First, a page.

Kolakowski, Leszek (b. 1927)
KOŁAKOWSKI, LESZEK (b. 1927)BIBLIOGRAPHY
Leszek Kołakowski figured in a sequential pair of movements of central importance to the story of twentieth-century intellectual life: the insider attempt to save Marxism from its communist perversion, and the outsider critique of Marxism as an unsalvageable messianism inseparable from its bloody and repressive "failures." Born in 1927 in Radom, Poland, and for a long time a professor at the University of Warsaw, Kołakowski's path also led geographically, and not just intellectually, away from the communist experiment, and his life neatly divides into periods before and after his 1968 migration. A wide-ranging intellectual historian important for studies of Christian as well as Marxist doctrine at different moments in time, Kołakowski's lasting significance likely resides, however, less in his specific arguments than in an ideological itinerary at once personal and typical.
At Warsaw, he led a fundamentally important cohort of philosopher-historians—the others included Bronisław Baczko, Krzysztof Pomian, and Andrzej Wałicki—whose activities in their original home before 1968 and their various transits to and receptions in Western intellectual life after have not yet been collectively gauged. Deeply affected by Western European philosophy—he wrote influential studies of the phenomenologist Edmund Husserl and the overall movement known as positivism—Kołakowski's richest scholarly contributions were in his investigations throughout his life of early modern thought, beginning with what remains perhaps his most accomplished book, a treatment of seventeenth-century nonconformist theology. But also in the 1950s and especially after 1956, Kołakowski became one of the intellectual leaders in Poland of the "revisionist" attempt to imagine a socialism with a human face. The project intended to come to the rescue of the collectivist aspiration, redeeming the Eastern bloc whose properly emancipatory vocation had gone awry, and not simply to capitulate to Western capitalism, which was seen to have equal or worse flaws. Kołakowski's writings of this period, which earned him vilification from the Polish Communist leader Władysław Gomułka, were published in the West in the 1960s, for example in Man without Alternatives (1960) and Towards a Marxist Humanism (1968). Kołakowski remained an iconic figure in the Eastern bloc after his 1966 removal from his university position and expulsion from the party for a controversial speech. But his outlook both then and after his departure two years later differed in character from "antipolitics," the intellectual movement of dissident Eastern European thought in the 1970s. For in this period, Kołakowski became a famed apostate from the Marxist theory and practice he had once hoped to reform from within.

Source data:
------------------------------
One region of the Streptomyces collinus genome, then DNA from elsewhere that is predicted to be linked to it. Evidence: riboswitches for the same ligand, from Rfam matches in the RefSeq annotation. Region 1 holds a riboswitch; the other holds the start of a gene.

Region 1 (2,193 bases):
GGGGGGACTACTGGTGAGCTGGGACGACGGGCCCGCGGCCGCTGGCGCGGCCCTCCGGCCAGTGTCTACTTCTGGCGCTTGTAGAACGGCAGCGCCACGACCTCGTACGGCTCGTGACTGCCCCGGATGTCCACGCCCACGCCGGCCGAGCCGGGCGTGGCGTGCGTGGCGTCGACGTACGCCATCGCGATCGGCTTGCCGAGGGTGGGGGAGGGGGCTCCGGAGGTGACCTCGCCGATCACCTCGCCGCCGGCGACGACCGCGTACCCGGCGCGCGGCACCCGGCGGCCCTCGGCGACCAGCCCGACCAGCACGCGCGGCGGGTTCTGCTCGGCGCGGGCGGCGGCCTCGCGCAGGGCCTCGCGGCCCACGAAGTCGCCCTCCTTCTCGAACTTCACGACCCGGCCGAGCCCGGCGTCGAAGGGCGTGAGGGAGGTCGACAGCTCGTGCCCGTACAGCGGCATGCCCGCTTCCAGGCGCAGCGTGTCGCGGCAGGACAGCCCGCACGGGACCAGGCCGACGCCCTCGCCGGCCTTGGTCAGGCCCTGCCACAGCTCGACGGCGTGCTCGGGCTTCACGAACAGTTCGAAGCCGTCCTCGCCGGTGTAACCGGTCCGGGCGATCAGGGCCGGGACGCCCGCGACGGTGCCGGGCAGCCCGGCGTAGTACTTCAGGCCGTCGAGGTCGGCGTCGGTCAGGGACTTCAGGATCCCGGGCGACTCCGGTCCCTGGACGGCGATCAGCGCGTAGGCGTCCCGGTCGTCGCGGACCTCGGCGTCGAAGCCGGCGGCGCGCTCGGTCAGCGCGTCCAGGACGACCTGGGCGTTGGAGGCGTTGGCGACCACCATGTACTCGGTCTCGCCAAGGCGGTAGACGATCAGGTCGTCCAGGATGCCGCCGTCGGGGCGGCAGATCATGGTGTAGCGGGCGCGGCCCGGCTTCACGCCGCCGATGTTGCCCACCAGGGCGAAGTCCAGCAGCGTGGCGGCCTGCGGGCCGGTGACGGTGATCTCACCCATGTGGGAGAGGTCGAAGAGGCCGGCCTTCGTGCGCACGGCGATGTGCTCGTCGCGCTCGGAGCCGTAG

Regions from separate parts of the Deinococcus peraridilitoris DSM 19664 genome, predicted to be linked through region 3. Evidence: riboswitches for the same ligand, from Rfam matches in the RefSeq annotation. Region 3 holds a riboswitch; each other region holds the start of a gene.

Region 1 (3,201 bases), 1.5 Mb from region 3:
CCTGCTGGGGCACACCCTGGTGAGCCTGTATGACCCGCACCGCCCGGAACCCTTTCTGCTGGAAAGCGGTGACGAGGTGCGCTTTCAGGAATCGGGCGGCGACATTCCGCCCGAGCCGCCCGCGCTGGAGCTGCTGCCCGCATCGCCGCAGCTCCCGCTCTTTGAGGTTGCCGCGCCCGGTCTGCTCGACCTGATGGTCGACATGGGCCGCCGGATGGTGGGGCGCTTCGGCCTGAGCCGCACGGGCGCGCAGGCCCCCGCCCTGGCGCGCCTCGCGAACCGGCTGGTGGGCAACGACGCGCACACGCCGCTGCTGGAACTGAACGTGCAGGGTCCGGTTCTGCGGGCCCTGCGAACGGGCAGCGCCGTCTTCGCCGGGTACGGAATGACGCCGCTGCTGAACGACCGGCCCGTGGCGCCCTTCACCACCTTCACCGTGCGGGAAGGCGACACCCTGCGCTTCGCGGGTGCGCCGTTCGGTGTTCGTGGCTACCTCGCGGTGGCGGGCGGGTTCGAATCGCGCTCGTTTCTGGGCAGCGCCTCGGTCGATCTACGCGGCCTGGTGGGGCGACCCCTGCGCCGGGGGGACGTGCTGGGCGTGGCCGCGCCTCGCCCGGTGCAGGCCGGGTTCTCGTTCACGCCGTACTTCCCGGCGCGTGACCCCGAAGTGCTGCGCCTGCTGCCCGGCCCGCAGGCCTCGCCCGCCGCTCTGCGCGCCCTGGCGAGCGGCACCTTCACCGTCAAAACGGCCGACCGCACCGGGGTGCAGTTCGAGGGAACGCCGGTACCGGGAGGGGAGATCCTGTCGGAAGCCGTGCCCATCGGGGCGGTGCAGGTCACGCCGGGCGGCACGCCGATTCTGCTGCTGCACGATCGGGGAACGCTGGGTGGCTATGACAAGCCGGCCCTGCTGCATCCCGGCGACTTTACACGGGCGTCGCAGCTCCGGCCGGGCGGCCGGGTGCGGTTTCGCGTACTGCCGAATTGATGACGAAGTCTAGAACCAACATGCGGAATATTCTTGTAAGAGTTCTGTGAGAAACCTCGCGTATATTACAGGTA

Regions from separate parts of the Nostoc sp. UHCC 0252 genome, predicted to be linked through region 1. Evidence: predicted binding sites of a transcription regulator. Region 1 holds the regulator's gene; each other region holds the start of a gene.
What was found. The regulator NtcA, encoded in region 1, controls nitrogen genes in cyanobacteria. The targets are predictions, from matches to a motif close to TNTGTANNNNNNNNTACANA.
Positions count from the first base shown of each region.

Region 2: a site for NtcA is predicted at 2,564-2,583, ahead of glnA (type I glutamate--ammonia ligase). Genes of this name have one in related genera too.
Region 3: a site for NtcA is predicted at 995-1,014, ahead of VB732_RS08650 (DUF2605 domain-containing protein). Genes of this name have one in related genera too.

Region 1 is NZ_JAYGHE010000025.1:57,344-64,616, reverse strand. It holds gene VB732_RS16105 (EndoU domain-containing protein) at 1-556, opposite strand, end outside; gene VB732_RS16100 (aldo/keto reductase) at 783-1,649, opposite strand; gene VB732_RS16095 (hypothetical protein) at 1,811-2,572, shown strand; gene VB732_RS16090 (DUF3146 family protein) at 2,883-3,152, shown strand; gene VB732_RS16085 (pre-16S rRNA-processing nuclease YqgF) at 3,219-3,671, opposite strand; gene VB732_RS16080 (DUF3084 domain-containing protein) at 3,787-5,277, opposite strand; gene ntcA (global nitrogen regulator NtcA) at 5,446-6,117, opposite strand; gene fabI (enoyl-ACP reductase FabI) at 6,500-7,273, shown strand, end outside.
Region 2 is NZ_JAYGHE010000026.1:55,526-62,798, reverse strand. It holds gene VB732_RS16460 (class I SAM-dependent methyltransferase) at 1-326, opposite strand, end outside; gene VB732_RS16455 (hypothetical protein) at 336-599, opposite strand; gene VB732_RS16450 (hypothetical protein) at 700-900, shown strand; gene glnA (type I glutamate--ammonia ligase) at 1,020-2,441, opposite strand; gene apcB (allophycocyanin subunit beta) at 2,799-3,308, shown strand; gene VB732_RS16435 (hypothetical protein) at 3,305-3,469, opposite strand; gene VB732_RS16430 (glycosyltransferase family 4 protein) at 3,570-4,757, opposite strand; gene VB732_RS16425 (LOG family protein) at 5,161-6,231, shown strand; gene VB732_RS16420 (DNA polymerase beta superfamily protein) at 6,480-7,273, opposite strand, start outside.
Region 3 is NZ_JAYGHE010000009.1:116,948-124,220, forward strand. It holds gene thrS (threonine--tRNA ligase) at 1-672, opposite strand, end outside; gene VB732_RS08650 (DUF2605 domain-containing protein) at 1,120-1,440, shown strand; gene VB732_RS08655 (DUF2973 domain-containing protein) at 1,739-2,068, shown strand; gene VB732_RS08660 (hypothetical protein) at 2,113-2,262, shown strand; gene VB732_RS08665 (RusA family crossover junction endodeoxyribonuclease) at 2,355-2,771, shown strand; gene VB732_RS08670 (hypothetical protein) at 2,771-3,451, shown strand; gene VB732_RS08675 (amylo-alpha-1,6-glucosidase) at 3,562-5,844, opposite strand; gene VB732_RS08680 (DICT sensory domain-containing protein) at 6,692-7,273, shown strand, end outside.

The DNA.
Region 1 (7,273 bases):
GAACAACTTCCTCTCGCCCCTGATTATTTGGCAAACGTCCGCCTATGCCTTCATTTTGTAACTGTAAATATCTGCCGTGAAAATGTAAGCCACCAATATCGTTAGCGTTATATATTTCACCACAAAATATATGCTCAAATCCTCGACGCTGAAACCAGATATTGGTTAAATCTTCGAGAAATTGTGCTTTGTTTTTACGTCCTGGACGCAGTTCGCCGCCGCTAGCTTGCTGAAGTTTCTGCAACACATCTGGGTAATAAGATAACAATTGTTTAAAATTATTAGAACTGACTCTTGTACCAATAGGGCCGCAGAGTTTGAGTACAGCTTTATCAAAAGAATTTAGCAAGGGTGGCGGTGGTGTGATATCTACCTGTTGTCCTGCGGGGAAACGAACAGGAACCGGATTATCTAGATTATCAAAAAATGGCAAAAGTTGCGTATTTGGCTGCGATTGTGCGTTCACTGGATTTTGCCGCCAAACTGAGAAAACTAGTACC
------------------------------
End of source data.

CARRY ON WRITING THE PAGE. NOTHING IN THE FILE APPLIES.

It was undoubtedly Kołakowski's three-volume Main Currents of Marxism, the fruit of his arrival at Oxford University after brief peregrinations elsewhere, that did most to establish his worldwide prominence and readership. Long after its publication in 1976–1978, it remains the most capacious study ever written of the history of Marxist doctrine. It is distinguished by its range and detail as well as by its positions. Though following the Hungarian philosopher Gyorgy Lukács in stressing the generally German and specifically Hegelian sources of Marx's own theory (it begins with the famous line "Karl Marx was a German philosopher"), Main Currents controversially located the "golden age" of Marxism in the late nineteenth and early twentieth centuries, normally dismissed as a period of scientistic decline for socialist philosophy. For Kołakowski, however, it was a period of fecund theoretical pluralization and enormous expansion, a process as much nipped in the bud as it was capped by Vladimir Lenin's theoretical and revolutionary accomplishment. After all, Kołakowski observed in the third and highly partisan volume of the trilogy, "The Breakdown," had not Lenin's achievement, as consummated by Joseph Stalin, finally revealed the bankruptcy of Marxism's original promise, leaving for the enlightened only the theoretically scholastic and politically juvenile alternative of "Western Marxism" as the expiring groan of a once heroic intellectual enterprise?
In the end, Kołakowski became one of the many who argued that socialism's disaster occurred because of its very "utopian" formulation, which foredoomed it to a violent outcome. His initial innovations in and final conversion away from Marxism made his emblematic trajectory a problem for those Western leftists who hoped to salvage the hope for a postcapitalist society from the wreckage of its betrayed communist incarnation. In a celebrated exchange in the Socialist Register in 1973–1974, the British Marxist historian E. P. Thompson castigated Kołakowski for abandoning his experimentation with doctrine while Kołakowski—in a response entitled "My Correct Views on Everything"—justified the remorselessness of his ultimate anti-Marxist conclusions. A figure most internationally prominent in 1970s intellectual life, Kołakowski, who in later years joined the University of Chicago's Committee on Social Thought, lived into the twenty-first century, publishing occasionally but slowly retreating from general consciousness, gradually leaving behind the ideological landscape whose overall mutations his personal adventure did something to cause and much more to capture in miniature.
Kołakowski, Leszek. Toward a Marxist Humanism: Essays on the Left Today. Translated by Jane Zielonko Peel. New York, 1968.
——. Chrétiens sans église. Translated by Anna Posner. Paris, 1969.
——. The Two Eyes of Spinoza and Other Essays on Philosophers. Translated by Agnieszka Kolakowska and others, edited by Zbigniew Janowski. South Bend, Ind., 2005.